A seven-year politician and a newcomer to the political scene went head to head this morning in a debate hosted by the Loudoun County Chamber of Commerce.
Republican Barbara Comstock, running for a second term representing the 10th Congressional District, and her challenger, Democrat LuAnn Bennett, shared a stage for an hour, taking questions on everything from clean energy and immigration reform to minimum wage and union regulations.
Although no question was asked about the presidential race, both candidates did their part to repeatedly broach the subject and tie their opponent to their party’s nominee for the White House.
“The trillion dollar tax plan that Hillary Clinton would put forward and that my opponent supports would kill the small businesses,” Comstock said, taking a question about simplifying the tax code.
Bennett, a real estate executive living in McLean, accused Comstock of standing with Republican presidential hopeful Donald J. Trump. “The Trump agenda deeply divides our country. Unlike my opponent, I will always put what’s best for our country ahead of politics.”
Comstock has tried to distance herself from Trump, neither endorsing the candidate nor publically opposing him.
Taking questions about how to improve Metro’s service and safety, the Republican stressed that she was the one with experience on the hill and has been working on some of the country’s most challenging issues for years. In response to a statement by Bennett that Comstock voted against Virginia’s landmark transportation bill, which helped fund Metro’s extension to Loudoun County, Comstock said, “I am the only one on the stage working closely with Metro to restore safety.”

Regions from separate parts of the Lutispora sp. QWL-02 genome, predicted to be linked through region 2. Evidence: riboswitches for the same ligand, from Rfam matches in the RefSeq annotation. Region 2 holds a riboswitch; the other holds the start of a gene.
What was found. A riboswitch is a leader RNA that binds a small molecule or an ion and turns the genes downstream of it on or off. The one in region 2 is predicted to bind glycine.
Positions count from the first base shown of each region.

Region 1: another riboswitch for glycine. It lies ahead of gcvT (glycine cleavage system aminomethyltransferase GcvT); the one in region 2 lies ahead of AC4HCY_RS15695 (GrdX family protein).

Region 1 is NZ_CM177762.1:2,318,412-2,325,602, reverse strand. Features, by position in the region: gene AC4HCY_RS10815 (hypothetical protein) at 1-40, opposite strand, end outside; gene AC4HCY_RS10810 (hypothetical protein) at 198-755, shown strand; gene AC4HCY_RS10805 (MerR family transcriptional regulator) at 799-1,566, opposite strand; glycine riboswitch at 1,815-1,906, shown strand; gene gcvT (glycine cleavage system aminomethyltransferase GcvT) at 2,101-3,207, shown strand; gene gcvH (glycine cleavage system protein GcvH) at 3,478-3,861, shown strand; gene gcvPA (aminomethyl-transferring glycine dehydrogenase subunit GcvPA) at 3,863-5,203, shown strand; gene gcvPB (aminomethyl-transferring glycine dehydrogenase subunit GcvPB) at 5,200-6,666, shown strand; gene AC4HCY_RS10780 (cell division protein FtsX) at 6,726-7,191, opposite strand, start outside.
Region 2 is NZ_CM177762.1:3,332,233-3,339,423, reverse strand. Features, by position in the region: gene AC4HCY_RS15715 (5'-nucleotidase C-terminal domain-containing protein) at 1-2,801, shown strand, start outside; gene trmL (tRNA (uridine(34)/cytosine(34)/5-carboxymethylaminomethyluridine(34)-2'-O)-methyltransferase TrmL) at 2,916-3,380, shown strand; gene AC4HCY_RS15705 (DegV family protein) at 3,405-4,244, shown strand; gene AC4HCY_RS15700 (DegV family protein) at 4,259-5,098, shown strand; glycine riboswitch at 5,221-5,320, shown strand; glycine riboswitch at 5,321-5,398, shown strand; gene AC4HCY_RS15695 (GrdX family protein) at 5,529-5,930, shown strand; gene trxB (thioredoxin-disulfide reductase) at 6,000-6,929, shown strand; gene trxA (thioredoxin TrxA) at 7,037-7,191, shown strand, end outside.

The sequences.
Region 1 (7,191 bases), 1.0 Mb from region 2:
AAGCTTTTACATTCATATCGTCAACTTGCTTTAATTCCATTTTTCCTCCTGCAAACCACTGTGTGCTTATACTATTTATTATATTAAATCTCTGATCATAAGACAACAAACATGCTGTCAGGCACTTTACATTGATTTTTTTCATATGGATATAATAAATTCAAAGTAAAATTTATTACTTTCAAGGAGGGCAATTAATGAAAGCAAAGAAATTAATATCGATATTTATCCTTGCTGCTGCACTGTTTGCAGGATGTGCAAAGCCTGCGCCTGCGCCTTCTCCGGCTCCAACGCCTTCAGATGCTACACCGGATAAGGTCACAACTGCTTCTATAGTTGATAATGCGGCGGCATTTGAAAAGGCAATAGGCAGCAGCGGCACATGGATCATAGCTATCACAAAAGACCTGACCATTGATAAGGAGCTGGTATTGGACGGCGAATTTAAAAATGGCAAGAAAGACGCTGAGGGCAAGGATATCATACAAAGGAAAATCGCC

Bennett accused Comstock of being a political insider, and said while her opponent was in Congress or a Virginia legislator, Bennett was running a real estate business and, for part of it, working as a single mother after the death of her first husband.
“I want to take my experience as a small business owner and get Congress working again and help build an economy that works for everyone,” she said. “Barbara Comstock went to Congress and fit right in with a dysfunctional and obstructionist government.”
Before being elected to Virginia’s House of Delegates, Comstock worked for former Rep. Frank Wolf. She won his seat in 2014 when he retired after representing the 10th District for 34 years.
Addressing a crowd of Loudoun business leaders, both candidates agreed there is too much federal regulation that handicaps small businesses. Bennett said as an owner of a small regional business, she is required to have 18 certifications and licenses. “So that has to stop.”
Comstock shot back, “My opponent’s business is in DC, where she’s been supporting and funding those very candidates giving those regulations.”
The candidates took questions from panelists: Stacey Miller, the Government and Community Relations Liaison for Inova Loudoun Hospital; Maggie Parker, Vice President of Communications and Community Outreach for Comstock; and Sheryl Schwartz, the Chief Operating Officer of Blue Canopy Group.
The 10th Congressional District includes all of Loudoun County and stretches from McLean to the east to Winchester to the west.